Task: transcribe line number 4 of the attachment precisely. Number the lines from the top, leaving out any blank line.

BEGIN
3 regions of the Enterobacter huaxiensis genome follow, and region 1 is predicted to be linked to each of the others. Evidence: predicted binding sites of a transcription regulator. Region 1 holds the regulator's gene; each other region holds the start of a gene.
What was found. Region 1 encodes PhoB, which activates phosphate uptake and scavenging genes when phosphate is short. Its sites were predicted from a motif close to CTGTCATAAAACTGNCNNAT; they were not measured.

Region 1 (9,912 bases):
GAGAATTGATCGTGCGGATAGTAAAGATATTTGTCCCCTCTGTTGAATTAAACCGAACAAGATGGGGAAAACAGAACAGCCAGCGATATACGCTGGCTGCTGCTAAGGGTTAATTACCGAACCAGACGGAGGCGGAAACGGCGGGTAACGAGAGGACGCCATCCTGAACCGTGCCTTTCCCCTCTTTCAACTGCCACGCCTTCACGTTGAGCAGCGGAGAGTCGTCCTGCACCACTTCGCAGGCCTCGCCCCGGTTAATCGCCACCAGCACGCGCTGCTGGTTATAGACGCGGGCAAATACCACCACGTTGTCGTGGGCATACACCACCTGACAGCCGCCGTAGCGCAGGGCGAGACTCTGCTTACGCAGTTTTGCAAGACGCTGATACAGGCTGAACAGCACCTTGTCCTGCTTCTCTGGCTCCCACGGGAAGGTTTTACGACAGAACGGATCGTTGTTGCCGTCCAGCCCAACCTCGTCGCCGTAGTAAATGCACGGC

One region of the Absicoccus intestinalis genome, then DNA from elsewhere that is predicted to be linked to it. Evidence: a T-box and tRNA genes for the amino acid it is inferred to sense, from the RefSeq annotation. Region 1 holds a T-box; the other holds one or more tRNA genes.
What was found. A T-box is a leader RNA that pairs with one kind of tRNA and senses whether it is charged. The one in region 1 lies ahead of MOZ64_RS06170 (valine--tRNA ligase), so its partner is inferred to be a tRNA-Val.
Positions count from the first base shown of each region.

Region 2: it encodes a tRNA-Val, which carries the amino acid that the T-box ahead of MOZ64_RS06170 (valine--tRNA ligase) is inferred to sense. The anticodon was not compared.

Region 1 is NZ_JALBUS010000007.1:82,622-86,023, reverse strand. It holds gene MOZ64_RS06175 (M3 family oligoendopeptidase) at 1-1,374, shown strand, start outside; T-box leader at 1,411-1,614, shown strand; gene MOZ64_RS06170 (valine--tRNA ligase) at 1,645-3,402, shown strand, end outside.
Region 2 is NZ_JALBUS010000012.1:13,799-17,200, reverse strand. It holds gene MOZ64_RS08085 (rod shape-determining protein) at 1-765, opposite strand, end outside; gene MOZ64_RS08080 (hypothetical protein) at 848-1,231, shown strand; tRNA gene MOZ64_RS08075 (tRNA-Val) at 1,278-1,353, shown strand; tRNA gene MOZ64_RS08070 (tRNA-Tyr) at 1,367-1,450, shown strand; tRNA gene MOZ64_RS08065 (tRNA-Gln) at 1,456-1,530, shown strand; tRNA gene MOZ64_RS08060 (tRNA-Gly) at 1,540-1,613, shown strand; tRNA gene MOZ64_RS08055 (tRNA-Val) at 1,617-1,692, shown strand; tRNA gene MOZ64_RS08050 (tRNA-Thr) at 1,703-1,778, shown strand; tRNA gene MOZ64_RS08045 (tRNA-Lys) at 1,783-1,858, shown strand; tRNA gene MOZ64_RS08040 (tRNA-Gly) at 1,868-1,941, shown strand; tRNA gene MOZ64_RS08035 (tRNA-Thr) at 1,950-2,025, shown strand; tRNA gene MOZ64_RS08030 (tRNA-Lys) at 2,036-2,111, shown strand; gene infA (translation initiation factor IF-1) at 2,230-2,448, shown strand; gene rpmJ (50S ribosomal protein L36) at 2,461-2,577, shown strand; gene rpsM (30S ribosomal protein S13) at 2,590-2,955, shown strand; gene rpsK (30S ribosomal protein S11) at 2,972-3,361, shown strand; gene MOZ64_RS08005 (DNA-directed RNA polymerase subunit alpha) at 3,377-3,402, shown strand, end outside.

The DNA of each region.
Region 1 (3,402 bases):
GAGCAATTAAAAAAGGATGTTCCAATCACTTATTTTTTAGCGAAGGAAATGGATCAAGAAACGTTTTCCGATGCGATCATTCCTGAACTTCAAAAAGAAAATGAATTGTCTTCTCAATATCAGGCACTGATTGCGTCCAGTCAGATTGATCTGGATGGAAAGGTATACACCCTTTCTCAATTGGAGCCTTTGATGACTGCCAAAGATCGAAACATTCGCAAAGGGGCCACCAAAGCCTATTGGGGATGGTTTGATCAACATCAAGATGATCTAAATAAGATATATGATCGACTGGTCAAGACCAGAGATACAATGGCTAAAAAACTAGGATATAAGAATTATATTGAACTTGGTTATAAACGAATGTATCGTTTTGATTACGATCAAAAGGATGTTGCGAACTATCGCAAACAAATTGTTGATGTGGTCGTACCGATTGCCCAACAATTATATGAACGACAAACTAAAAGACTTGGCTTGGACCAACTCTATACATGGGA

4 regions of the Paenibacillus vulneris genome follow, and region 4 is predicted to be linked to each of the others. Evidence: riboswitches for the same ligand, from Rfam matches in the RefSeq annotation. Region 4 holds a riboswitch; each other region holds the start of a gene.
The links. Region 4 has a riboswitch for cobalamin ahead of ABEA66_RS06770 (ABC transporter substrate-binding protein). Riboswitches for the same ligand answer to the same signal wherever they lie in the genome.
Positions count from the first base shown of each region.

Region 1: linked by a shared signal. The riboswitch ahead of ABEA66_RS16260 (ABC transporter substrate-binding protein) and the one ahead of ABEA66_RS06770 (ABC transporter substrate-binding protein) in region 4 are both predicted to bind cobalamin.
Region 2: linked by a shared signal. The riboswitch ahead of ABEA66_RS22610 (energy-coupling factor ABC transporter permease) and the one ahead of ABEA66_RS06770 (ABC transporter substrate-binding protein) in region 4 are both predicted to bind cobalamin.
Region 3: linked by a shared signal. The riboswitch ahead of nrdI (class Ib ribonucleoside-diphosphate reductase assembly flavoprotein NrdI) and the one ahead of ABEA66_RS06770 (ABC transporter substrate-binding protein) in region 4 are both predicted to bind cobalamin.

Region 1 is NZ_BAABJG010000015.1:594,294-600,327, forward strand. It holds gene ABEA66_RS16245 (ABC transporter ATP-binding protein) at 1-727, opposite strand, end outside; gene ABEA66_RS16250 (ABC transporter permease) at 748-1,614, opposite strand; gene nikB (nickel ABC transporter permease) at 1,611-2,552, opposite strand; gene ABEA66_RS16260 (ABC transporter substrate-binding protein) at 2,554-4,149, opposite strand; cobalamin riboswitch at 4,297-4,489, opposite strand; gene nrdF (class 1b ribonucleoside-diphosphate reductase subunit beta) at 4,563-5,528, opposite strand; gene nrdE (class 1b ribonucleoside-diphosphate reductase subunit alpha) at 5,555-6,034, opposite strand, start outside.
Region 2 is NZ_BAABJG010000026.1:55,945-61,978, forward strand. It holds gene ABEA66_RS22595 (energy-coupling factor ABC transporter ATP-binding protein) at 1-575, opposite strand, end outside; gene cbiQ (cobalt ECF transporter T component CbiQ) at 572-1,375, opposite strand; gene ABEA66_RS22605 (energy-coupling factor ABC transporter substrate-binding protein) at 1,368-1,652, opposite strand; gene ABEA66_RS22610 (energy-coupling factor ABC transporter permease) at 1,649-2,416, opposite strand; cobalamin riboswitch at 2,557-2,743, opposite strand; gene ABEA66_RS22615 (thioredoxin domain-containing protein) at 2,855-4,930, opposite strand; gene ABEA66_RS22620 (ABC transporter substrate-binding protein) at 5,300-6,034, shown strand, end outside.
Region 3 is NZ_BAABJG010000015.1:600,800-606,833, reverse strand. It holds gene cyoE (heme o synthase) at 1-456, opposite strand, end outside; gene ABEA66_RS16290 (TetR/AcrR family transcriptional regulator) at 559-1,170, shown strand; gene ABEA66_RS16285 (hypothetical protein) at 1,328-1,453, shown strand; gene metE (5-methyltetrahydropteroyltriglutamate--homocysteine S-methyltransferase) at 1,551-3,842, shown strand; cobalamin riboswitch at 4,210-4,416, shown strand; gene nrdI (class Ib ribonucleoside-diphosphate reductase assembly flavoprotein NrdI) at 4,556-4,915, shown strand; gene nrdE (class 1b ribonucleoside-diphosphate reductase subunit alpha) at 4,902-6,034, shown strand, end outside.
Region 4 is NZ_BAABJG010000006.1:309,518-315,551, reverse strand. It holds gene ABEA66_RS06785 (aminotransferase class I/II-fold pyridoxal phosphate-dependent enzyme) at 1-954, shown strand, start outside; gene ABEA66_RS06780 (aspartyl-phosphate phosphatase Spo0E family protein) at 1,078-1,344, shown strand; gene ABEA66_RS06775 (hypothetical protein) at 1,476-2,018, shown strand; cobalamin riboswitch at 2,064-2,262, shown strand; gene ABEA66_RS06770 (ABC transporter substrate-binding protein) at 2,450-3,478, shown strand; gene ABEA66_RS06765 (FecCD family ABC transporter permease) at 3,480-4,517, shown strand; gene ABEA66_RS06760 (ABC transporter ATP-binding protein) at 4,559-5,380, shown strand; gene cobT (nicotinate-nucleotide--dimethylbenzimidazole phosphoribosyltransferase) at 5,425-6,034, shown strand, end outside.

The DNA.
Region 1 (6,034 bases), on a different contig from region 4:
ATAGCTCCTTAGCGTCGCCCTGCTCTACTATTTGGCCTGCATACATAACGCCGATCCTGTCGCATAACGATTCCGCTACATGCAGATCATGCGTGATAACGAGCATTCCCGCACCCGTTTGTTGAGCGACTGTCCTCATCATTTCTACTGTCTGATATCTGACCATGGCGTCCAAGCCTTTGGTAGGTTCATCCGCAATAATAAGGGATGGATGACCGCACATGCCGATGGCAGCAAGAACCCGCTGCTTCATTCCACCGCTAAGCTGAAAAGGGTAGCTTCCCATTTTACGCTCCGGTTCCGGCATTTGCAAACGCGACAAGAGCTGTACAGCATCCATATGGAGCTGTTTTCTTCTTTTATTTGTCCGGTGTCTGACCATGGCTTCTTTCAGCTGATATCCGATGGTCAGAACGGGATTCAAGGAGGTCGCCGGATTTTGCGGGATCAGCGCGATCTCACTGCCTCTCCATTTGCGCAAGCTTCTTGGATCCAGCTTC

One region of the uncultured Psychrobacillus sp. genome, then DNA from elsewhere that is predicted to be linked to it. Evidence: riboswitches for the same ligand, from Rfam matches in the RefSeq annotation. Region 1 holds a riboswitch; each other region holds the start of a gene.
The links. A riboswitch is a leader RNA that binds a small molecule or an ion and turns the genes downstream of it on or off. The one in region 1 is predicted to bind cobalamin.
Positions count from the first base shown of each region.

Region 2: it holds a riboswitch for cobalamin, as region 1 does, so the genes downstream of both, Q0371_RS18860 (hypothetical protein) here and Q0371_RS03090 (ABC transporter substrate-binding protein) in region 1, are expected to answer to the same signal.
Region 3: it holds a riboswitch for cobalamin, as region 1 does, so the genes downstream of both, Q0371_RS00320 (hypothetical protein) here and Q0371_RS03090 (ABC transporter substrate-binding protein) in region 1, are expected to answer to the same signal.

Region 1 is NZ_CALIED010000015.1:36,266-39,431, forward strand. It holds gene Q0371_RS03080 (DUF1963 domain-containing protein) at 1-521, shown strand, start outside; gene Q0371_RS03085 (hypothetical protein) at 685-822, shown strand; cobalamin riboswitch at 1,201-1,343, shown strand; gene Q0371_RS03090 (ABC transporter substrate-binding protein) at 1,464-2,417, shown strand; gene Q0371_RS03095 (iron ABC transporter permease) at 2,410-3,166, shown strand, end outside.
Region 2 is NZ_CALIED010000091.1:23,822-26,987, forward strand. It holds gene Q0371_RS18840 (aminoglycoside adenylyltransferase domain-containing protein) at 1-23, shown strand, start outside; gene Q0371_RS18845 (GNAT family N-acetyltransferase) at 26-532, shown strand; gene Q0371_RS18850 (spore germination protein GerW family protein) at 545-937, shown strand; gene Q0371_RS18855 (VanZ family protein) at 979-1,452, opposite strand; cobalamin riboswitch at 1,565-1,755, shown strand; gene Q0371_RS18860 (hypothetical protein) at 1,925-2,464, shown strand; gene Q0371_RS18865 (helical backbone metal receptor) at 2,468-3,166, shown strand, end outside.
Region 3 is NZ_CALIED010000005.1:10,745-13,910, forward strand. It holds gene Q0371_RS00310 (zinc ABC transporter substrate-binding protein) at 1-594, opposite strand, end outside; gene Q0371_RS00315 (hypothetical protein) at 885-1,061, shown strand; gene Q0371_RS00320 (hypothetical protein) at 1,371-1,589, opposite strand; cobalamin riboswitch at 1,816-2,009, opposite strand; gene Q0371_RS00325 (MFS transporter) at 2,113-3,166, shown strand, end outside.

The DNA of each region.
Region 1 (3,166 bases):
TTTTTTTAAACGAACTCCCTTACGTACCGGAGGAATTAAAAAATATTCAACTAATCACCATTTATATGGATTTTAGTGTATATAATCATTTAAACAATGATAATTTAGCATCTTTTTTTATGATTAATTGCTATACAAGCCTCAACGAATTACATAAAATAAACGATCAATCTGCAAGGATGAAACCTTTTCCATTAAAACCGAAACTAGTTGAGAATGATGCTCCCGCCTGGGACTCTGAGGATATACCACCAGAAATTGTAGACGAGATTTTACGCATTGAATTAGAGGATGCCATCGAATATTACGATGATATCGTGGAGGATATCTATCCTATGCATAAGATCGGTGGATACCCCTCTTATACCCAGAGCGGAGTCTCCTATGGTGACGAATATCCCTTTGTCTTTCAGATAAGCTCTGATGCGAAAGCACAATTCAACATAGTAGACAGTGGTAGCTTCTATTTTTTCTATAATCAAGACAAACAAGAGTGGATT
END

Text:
GAGAATTGATCGTGCGGATAGTAAAGATATTTGTCCCCTCTGTTGAATTAAACCGAACAAGATGGGGAAAACAGAACAGCCAGCGATATACGCTGGCTGCTGCTAAGGGTTAATTACCGAACCAGACGGAGGCGGAAACGGCGGGTAACGAGAGGACGCCATCCTGAACCGTGCCTTTCCCCTCTTTCAACTGCCACGCCTTCACGTTGAGCAGCGGAGAGTCGTCCTGCACCACTTCGCAGGCCTCGCCCCGGTTAATCGCCACCAGCACGCGCTGCTGGTTATAGACGCGGGCAAATACCACCACGTTGTCGTGGGCATACACCACCTGACAGCCGCCGTAGCGCAGGGCGAGACTCTGCTTACGCAGTTTTGCAAGACGCTGATACAGGCTGAACAGCACCTTGTCCTGCTTCTCTGGCTCCCACGGGAAGGTTTTACGACAGAACGGATCGTTGTTGCCGTCCAGCCCAACCTCGTCGCCGTAGTAAATGCACGGC